You Don’t Hear Americans Singing ‘Take Me Out to the Soccer Match’

Pro football hasn’t had a serious rival as Americans’ favorite sport since Archie Manning was an NFL quarterback rather than a sire of quarterbacks. A new Harris Poll of adults who follow at least one sport shows the game isn’t about to fumble that status. Thirty percent chose pro football as their favorite, double the number who picked baseball, the runner-up. College football (12 percent) and auto racing (10 percent) were the only other sports to score in double digits.

The poll’s findings suggest baseball has arrested the long decline in its hold on Americans’ affections. Between 1985 and 2003, baseball’s “favorite” vote fell by 10 percentage points. In the past five years, it has inched back up by two points. The numbers for baseball also belie the game’s image as a favorite of geezers. The game fared worst among people 65-plus and scored best in the 30-39 age bracket. (The 65-plus cohort is most keen on pro football.)

Pro basketball’s vote has been most volatile, with its movement sharply downward in the post-Jordan era. In the 1990s, pro basketball had a firm grip on third place, with its “favorite” tally hitting 13 percent late in the decade. Its current score is less than one-third as large, at 4 percent. College football has gained ground and auto racing has doubled its score since the early ’90s. Auto racing’s rise in the voting has stalled in the past few years, though. Its current score matches the 10 percent it got in 2002 and is off a point from its high in 2005.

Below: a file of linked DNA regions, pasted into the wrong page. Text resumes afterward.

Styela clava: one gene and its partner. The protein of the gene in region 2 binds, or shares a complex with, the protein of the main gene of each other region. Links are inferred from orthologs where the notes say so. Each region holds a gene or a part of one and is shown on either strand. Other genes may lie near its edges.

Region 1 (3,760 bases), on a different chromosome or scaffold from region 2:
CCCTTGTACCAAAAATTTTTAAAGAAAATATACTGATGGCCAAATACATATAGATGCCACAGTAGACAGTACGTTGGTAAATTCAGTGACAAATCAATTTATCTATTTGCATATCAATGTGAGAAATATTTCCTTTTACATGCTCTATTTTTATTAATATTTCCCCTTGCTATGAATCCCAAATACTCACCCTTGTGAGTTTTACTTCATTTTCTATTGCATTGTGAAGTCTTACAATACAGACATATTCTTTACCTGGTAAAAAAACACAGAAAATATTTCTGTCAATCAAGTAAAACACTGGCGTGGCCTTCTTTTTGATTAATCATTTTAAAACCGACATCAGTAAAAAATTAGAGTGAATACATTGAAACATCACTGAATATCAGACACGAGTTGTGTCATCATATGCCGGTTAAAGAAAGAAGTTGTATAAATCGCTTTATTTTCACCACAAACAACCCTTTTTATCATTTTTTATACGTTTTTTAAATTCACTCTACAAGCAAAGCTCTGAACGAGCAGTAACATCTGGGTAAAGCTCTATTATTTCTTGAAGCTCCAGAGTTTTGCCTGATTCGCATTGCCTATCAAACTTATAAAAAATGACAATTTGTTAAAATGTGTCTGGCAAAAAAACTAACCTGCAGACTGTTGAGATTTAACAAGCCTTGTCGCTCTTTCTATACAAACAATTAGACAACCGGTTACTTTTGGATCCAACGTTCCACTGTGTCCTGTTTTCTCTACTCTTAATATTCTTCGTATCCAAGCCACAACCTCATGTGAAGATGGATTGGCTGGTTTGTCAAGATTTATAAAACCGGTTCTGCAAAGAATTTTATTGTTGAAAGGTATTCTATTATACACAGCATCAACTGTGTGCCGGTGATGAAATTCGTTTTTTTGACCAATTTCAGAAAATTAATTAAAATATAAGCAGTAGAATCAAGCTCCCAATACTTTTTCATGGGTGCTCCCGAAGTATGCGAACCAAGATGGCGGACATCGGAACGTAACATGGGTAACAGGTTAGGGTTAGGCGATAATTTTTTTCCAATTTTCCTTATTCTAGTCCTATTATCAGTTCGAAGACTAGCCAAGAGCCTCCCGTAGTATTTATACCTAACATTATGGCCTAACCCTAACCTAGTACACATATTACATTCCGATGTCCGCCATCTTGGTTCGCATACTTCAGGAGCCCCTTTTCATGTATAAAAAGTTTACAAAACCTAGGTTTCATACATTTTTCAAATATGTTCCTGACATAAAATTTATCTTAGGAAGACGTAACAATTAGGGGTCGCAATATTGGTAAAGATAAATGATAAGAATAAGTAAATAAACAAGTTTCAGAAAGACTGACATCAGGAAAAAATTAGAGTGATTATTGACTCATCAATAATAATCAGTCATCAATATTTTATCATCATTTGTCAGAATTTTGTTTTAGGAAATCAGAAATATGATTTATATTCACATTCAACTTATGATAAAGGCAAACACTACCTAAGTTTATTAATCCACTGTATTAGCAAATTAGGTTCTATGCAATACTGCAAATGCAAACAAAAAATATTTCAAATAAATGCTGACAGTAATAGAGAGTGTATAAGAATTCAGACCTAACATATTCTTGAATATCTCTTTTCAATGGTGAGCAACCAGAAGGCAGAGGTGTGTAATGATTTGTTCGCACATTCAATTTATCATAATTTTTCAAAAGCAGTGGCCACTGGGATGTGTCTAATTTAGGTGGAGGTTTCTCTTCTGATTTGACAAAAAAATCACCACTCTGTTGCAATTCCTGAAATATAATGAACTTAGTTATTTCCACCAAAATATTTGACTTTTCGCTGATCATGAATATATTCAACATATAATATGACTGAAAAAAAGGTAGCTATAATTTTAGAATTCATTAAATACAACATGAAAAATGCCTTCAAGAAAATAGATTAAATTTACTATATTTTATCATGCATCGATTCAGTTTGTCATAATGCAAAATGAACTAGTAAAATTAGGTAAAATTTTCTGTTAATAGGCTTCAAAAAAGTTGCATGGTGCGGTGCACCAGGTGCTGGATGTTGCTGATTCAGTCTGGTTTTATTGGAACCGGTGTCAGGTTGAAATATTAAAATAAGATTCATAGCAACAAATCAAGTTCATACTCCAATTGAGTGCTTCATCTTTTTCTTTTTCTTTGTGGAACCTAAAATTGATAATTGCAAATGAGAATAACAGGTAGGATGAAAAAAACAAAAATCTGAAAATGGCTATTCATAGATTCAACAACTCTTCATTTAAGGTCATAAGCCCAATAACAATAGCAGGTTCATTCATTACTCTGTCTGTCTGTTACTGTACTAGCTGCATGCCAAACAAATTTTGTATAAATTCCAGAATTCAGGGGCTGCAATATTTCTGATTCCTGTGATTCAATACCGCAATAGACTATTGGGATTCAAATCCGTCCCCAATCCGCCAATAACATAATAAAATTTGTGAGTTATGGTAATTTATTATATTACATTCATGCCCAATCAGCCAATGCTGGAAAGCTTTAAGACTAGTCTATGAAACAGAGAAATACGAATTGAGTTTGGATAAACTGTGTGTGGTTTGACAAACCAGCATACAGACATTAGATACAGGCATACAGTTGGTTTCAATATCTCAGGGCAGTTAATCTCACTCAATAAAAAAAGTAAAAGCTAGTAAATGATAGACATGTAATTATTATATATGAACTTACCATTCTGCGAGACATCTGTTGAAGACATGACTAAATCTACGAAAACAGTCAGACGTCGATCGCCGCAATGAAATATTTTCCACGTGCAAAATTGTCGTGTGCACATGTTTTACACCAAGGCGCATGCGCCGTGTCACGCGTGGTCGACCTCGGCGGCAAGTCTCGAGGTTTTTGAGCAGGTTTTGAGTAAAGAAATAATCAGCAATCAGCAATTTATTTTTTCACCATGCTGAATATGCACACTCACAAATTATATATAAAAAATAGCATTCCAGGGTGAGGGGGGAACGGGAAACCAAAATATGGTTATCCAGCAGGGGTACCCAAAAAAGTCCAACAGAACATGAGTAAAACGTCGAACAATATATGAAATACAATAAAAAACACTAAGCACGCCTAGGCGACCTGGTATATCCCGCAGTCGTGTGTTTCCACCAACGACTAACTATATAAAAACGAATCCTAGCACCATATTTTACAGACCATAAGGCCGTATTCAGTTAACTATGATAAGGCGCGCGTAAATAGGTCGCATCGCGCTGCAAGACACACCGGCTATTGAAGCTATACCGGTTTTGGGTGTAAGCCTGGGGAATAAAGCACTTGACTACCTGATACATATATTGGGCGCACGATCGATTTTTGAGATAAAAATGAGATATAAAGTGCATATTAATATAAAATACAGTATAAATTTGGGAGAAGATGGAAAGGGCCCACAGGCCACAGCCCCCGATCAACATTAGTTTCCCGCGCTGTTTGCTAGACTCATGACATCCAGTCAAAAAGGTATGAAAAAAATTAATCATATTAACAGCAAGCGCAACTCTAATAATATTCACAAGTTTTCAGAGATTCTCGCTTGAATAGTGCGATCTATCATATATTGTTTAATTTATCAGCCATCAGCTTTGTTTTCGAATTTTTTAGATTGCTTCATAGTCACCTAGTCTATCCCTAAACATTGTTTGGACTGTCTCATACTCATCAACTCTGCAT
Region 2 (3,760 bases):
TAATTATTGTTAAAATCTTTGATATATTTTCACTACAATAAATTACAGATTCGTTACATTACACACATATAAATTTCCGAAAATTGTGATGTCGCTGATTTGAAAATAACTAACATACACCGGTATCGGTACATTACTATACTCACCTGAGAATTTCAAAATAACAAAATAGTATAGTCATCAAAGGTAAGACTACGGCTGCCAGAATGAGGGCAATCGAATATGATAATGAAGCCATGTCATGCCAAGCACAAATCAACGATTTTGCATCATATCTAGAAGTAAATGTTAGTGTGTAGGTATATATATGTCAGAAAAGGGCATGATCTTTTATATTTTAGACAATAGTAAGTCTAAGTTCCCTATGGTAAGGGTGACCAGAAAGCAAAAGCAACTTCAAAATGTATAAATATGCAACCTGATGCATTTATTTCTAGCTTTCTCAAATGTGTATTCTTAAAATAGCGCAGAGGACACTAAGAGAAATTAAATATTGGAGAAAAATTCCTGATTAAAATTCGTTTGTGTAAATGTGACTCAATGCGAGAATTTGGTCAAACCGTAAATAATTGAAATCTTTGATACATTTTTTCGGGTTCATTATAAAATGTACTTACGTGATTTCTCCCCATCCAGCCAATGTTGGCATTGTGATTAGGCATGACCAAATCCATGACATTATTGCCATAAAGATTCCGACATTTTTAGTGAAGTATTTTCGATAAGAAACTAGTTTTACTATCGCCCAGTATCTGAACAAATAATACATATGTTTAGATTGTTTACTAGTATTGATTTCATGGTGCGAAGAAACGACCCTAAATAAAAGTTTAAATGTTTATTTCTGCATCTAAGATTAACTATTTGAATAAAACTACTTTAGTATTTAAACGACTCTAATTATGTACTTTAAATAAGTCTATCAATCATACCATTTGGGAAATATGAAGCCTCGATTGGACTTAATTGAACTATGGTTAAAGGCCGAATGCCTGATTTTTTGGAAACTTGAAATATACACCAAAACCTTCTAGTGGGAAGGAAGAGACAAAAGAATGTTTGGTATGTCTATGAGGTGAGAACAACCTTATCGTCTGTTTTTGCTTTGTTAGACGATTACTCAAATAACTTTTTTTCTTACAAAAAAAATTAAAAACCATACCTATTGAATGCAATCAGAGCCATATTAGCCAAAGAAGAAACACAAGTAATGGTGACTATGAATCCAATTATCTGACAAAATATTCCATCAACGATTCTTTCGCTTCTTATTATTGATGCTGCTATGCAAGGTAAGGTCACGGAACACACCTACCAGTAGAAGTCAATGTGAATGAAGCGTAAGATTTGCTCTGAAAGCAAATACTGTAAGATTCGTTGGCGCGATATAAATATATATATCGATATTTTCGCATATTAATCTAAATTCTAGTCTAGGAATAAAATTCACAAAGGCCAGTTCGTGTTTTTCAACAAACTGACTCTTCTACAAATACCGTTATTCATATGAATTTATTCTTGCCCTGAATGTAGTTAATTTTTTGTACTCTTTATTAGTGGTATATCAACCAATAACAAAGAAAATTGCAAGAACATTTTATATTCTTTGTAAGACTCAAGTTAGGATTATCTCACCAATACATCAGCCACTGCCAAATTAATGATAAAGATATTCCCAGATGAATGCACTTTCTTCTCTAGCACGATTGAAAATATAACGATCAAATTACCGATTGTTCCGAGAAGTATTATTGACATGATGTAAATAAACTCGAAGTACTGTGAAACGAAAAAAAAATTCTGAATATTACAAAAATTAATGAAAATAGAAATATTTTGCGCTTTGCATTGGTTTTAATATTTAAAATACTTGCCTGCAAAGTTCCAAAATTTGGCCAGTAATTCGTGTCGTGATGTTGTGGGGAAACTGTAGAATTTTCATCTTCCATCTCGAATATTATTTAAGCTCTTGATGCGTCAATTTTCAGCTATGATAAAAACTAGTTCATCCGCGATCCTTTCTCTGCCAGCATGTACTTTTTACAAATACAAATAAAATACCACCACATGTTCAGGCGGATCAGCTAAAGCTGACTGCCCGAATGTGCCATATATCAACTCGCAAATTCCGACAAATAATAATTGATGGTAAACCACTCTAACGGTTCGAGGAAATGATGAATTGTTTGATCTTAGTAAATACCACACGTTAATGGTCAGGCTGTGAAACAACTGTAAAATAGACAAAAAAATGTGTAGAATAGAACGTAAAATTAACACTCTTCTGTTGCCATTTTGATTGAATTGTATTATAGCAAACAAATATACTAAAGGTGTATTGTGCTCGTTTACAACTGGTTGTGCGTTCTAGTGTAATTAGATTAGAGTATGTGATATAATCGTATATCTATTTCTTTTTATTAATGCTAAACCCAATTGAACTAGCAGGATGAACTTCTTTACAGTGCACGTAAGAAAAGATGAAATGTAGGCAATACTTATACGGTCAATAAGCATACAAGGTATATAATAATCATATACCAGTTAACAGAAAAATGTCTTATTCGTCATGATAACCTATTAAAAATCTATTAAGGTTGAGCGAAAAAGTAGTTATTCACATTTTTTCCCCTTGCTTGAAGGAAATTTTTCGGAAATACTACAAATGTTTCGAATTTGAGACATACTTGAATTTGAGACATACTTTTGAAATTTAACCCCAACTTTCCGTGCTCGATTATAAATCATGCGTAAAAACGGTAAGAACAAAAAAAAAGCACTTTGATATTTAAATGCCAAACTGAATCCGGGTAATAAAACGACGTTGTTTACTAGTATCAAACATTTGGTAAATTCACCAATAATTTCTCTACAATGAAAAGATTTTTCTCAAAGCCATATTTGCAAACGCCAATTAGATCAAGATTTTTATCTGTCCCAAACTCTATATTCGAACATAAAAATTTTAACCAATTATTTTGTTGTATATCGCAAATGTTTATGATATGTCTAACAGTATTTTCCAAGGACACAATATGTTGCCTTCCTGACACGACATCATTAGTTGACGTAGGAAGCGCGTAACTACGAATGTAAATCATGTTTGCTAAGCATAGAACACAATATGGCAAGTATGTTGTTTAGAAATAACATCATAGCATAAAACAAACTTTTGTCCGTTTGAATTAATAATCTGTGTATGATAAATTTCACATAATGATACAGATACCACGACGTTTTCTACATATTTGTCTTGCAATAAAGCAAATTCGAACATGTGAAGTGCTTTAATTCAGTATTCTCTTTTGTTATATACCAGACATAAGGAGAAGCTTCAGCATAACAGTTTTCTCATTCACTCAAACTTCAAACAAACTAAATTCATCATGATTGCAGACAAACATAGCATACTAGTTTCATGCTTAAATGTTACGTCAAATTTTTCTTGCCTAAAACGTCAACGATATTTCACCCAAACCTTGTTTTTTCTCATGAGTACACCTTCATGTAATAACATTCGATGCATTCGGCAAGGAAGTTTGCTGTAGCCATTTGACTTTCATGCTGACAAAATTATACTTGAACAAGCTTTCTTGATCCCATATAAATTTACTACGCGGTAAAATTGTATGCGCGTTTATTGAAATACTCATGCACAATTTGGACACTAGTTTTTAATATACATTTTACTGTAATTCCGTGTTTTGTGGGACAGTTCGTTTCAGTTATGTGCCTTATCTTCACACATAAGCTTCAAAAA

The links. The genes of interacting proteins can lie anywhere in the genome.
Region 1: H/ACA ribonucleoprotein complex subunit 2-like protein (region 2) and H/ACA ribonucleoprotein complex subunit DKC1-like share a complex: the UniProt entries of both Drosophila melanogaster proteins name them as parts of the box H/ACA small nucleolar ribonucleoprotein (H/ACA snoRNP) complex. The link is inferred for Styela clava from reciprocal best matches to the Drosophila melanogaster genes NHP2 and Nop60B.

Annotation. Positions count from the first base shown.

Neither the excitement of the 2006 World Cup nor the arrival of David Beckham has pushed men’s soccer above a 2 percent “favorite” showing. Nor have goddess-like women in short tunics sufficed to win female tennis a full percentage point in the latest voting. Even bowling (with 2 percent, and sweaty shoes) does better than that.